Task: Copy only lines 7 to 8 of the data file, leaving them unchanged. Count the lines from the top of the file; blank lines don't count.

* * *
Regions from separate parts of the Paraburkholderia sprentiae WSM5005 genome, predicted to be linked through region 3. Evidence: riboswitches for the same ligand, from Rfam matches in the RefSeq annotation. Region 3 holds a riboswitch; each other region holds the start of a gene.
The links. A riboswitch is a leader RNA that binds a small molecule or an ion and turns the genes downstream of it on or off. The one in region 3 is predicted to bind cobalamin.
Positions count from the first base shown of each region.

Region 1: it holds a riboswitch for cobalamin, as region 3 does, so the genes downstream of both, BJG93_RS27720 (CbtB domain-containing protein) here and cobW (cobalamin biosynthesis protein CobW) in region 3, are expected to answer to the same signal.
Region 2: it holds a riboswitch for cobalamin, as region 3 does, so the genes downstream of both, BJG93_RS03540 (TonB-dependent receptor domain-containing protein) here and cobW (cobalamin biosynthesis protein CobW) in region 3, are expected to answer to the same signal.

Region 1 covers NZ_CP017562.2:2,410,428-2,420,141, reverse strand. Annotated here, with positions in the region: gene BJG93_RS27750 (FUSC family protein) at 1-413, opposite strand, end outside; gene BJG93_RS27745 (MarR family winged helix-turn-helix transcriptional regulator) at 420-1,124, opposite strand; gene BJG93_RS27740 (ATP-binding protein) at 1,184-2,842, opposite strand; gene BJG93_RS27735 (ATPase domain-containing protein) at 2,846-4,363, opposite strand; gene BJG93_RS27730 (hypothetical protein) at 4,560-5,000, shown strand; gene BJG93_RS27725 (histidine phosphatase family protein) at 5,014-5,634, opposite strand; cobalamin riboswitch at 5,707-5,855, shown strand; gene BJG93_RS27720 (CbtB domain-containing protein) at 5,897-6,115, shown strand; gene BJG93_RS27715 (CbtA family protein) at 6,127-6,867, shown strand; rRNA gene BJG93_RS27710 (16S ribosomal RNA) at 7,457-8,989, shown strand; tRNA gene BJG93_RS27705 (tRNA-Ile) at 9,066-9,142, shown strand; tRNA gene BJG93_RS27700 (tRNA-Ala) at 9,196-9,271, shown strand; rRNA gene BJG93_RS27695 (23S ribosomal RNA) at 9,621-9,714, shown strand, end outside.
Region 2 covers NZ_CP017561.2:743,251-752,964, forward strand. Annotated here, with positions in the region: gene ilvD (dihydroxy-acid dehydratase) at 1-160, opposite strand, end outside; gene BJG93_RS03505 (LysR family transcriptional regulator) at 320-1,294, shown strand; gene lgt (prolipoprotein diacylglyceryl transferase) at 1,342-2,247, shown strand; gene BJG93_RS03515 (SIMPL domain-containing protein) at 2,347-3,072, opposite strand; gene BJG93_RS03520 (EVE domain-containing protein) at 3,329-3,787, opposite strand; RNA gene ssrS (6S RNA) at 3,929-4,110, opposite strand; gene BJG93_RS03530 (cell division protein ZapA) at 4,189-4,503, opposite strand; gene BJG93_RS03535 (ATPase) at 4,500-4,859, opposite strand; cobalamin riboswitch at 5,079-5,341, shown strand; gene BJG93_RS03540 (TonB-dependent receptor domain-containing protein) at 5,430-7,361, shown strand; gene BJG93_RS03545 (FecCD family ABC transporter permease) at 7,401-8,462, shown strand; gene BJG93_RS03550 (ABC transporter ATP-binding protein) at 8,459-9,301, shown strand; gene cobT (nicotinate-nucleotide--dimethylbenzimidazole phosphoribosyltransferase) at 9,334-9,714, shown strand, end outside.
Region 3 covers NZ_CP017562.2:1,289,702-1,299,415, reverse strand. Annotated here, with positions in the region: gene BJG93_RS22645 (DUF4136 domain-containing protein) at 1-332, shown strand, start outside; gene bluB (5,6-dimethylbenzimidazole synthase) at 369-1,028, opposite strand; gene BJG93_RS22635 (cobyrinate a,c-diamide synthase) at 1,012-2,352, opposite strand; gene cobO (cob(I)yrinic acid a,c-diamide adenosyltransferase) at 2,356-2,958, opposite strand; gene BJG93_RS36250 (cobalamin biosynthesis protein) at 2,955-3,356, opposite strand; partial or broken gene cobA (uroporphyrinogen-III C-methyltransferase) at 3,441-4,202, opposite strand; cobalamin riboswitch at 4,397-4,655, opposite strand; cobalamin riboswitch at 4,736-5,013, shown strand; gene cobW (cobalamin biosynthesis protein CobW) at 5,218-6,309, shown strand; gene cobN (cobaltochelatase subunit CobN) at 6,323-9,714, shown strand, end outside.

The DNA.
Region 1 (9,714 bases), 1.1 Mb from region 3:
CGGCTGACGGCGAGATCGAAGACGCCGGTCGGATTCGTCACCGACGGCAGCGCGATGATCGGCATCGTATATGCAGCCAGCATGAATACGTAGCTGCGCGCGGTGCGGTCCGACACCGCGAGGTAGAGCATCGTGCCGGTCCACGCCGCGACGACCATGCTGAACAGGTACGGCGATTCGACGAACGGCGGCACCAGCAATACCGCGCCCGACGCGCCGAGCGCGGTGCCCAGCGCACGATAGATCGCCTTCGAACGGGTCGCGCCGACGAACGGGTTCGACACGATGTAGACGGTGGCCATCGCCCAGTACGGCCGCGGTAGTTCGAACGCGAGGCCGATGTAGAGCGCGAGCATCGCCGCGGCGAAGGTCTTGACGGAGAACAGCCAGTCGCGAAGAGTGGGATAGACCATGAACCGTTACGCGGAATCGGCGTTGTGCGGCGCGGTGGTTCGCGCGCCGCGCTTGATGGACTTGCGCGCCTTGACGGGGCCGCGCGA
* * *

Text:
Region 2 covers NZ_CP017561.2:743,251-752,964, forward strand. Annotated here, with positions in the region: gene ilvD (dihydroxy-acid dehydratase) at 1-160, opposite strand, end outside; gene BJG93_RS03505 (LysR family transcriptional regulator) at 320-1,294, shown strand; gene lgt (prolipoprotein diacylglyceryl transferase) at 1,342-2,247, shown strand; gene BJG93_RS03515 (SIMPL domain-containing protein) at 2,347-3,072, opposite strand; gene BJG93_RS03520 (EVE domain-containing protein) at 3,329-3,787, opposite strand; RNA gene ssrS (6S RNA) at 3,929-4,110, opposite strand; gene BJG93_RS03530 (cell division protein ZapA) at 4,189-4,503, opposite strand; gene BJG93_RS03535 (ATPase) at 4,500-4,859, opposite strand; cobalamin riboswitch at 5,079-5,341, shown strand; gene BJG93_RS03540 (TonB-dependent receptor domain-containing protein) at 5,430-7,361, shown strand; gene BJG93_RS03545 (FecCD family ABC transporter permease) at 7,401-8,462, shown strand; gene BJG93_RS03550 (ABC transporter ATP-binding protein) at 8,459-9,301, shown strand; gene cobT (nicotinate-nucleotide--dimethylbenzimidazole phosphoribosyltransferase) at 9,334-9,714, shown strand, end outside.
Region 3 covers NZ_CP017562.2:1,289,702-1,299,415, reverse strand. Annotated here, with positions in the region: gene BJG93_RS22645 (DUF4136 domain-containing protein) at 1-332, shown strand, start outside; gene bluB (5,6-dimethylbenzimidazole synthase) at 369-1,028, opposite strand; gene BJG93_RS22635 (cobyrinate a,c-diamide synthase) at 1,012-2,352, opposite strand; gene cobO (cob(I)yrinic acid a,c-diamide adenosyltransferase) at 2,356-2,958, opposite strand; gene BJG93_RS36250 (cobalamin biosynthesis protein) at 2,955-3,356, opposite strand; partial or broken gene cobA (uroporphyrinogen-III C-methyltransferase) at 3,441-4,202, opposite strand; cobalamin riboswitch at 4,397-4,655, opposite strand; cobalamin riboswitch at 4,736-5,013, shown strand; gene cobW (cobalamin biosynthesis protein CobW) at 5,218-6,309, shown strand; gene cobN (cobaltochelatase subunit CobN) at 6,323-9,714, shown strand, end outside.